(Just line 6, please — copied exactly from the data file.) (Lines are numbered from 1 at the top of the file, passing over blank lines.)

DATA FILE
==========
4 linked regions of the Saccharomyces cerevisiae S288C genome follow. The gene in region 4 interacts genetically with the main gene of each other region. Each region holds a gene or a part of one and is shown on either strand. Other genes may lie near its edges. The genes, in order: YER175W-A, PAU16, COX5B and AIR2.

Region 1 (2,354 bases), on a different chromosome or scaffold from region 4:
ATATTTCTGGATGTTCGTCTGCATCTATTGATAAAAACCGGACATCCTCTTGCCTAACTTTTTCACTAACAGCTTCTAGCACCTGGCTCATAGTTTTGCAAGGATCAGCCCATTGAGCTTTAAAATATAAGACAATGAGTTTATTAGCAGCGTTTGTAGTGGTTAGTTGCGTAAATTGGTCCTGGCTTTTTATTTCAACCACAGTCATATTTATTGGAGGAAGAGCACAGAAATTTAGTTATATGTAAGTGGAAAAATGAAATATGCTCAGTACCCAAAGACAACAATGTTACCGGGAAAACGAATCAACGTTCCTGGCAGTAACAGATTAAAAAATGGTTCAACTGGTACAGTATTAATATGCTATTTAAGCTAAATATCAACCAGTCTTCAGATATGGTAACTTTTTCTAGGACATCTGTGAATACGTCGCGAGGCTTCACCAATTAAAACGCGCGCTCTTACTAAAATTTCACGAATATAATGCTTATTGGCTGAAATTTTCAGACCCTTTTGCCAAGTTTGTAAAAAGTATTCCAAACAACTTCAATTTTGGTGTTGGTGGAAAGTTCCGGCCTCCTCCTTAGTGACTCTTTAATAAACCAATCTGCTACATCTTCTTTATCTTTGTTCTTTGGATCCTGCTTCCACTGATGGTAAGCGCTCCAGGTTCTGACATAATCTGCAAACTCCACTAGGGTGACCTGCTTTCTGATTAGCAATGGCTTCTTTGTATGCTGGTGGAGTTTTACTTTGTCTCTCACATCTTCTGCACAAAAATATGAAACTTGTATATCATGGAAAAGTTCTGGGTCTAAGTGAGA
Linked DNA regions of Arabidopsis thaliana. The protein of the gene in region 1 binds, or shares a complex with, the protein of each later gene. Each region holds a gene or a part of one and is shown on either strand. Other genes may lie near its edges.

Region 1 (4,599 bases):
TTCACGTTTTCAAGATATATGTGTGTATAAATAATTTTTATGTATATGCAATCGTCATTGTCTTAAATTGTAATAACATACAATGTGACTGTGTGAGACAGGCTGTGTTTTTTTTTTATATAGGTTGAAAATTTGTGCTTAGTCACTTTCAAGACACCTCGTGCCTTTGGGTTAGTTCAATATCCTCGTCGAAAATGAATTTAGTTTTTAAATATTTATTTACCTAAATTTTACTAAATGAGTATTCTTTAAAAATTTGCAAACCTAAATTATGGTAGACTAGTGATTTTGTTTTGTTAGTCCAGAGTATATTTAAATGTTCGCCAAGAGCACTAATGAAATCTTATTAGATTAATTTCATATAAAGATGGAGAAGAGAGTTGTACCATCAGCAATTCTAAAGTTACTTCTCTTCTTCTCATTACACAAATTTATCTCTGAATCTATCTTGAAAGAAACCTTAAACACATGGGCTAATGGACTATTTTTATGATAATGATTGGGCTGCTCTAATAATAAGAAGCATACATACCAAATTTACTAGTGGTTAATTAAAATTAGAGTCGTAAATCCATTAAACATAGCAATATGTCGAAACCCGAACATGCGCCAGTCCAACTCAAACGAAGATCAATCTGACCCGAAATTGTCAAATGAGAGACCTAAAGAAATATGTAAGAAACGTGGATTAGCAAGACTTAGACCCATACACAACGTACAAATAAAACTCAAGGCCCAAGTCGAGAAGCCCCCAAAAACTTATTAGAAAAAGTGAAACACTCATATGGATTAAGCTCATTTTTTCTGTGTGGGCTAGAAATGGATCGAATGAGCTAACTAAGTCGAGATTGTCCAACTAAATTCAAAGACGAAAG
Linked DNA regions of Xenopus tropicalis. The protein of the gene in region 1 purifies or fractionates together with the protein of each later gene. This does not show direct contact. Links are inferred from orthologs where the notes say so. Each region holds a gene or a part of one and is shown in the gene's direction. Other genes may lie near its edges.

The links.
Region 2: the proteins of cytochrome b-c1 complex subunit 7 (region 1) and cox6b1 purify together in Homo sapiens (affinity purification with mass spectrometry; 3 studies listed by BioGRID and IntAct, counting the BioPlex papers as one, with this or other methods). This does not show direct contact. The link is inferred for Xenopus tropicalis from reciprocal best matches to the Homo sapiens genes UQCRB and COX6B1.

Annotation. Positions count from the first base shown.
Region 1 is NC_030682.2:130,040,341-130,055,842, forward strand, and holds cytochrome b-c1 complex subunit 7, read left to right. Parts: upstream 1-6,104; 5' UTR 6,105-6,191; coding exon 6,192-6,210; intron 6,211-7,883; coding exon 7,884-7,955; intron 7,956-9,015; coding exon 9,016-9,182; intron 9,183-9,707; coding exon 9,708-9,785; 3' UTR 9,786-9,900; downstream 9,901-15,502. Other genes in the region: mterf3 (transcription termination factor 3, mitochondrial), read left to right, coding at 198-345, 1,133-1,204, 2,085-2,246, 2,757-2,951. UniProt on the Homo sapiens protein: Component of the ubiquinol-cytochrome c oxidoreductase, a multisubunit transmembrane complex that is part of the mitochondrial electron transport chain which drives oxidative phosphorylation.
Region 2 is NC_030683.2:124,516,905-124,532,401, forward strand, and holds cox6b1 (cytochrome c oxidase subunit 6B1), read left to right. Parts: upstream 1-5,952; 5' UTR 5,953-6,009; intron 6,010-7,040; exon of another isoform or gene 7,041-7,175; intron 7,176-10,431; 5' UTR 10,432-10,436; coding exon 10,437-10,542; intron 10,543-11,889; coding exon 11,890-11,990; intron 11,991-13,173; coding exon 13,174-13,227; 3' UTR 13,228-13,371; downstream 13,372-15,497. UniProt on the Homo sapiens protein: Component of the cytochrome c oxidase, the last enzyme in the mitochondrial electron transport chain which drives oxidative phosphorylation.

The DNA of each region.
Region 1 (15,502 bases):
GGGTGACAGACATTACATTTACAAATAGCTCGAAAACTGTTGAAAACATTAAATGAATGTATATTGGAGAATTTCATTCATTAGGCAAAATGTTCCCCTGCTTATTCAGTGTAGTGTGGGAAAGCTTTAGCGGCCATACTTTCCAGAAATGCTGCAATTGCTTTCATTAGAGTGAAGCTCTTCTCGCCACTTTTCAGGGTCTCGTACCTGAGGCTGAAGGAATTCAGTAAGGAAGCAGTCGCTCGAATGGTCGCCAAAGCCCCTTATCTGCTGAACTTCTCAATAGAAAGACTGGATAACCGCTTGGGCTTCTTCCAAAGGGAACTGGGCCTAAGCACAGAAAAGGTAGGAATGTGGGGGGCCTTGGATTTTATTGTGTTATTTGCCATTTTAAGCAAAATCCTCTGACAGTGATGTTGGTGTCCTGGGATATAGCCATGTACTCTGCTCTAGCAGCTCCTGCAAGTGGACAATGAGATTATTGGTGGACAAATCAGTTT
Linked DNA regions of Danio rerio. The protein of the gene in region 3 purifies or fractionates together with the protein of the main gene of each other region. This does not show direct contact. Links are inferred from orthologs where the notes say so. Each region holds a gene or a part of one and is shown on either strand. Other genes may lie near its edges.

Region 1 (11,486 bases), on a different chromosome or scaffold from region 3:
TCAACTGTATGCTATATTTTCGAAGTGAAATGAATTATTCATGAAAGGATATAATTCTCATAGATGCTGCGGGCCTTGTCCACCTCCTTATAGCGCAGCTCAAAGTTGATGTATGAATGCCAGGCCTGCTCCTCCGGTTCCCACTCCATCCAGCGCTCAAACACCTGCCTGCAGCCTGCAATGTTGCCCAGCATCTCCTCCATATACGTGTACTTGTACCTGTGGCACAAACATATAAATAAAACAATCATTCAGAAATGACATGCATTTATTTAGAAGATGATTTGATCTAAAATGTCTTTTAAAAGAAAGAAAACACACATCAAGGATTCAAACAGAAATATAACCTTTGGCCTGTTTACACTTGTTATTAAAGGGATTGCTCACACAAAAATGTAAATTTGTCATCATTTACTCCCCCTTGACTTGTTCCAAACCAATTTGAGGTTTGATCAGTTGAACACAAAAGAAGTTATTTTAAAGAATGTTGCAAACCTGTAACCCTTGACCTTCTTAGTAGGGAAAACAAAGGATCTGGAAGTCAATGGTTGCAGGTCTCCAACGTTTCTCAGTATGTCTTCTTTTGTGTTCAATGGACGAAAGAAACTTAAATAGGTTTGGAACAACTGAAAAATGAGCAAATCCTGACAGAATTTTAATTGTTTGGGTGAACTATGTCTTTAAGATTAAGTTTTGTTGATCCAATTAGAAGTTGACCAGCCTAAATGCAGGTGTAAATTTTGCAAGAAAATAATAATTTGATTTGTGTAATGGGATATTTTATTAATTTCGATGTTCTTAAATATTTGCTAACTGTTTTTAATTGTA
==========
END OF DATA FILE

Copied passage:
TTCACGTTTTCAAGATATATGTGTGTATAAATAATTTTTATGTATATGCAATCGTCATTGTCTTAAATTGTAATAACATACAATGTGACTGTGTGAGACAGGCTGTGTTTTTTTTTTATATAGGTTGAAAATTTGTGCTTAGTCACTTTCAAGACACCTCGTGCCTTTGGGTTAGTTCAATATCCTCGTCGAAAATGAATTTAGTTTTTAAATATTTATTTACCTAAATTTTACTAAATGAGTATTCTTTAAAAATTTGCAAACCTAAATTATGGTAGACTAGTGATTTTGTTTTGTTAGTCCAGAGTATATTTAAATGTTCGCCAAGAGCACTAATGAAATCTTATTAGATTAATTTCATATAAAGATGGAGAAGAGAGTTGTACCATCAGCAATTCTAAAGTTACTTCTCTTCTTCTCATTACACAAATTTATCTCTGAATCTATCTTGAAAGAAACCTTAAACACATGGGCTAATGGACTATTTTTATGATAATGATTGGGCTGCTCTAATAATAAGAAGCATACATACCAAATTTACTAGTGGTTAATTAAAATTAGAGTCGTAAATCCATTAAACATAGCAATATGTCGAAACCCGAACATGCGCCAGTCCAACTCAAACGAAGATCAATCTGACCCGAAATTGTCAAATGAGAGACCTAAAGAAATATGTAAGAAACGTGGATTAGCAAGACTTAGACCCATACACAACGTACAAATAAAACTCAAGGCCCAAGTCGAGAAGCCCCCAAAAACTTATTAGAAAAAGTGAAACACTCATATGGATTAAGCTCATTTTTTCTGTGTGGGCTAGAAATGGATCGAATGAGCTAACTAAGTCGAGATTGTCCAACTAAATTCAAAGACGAAAG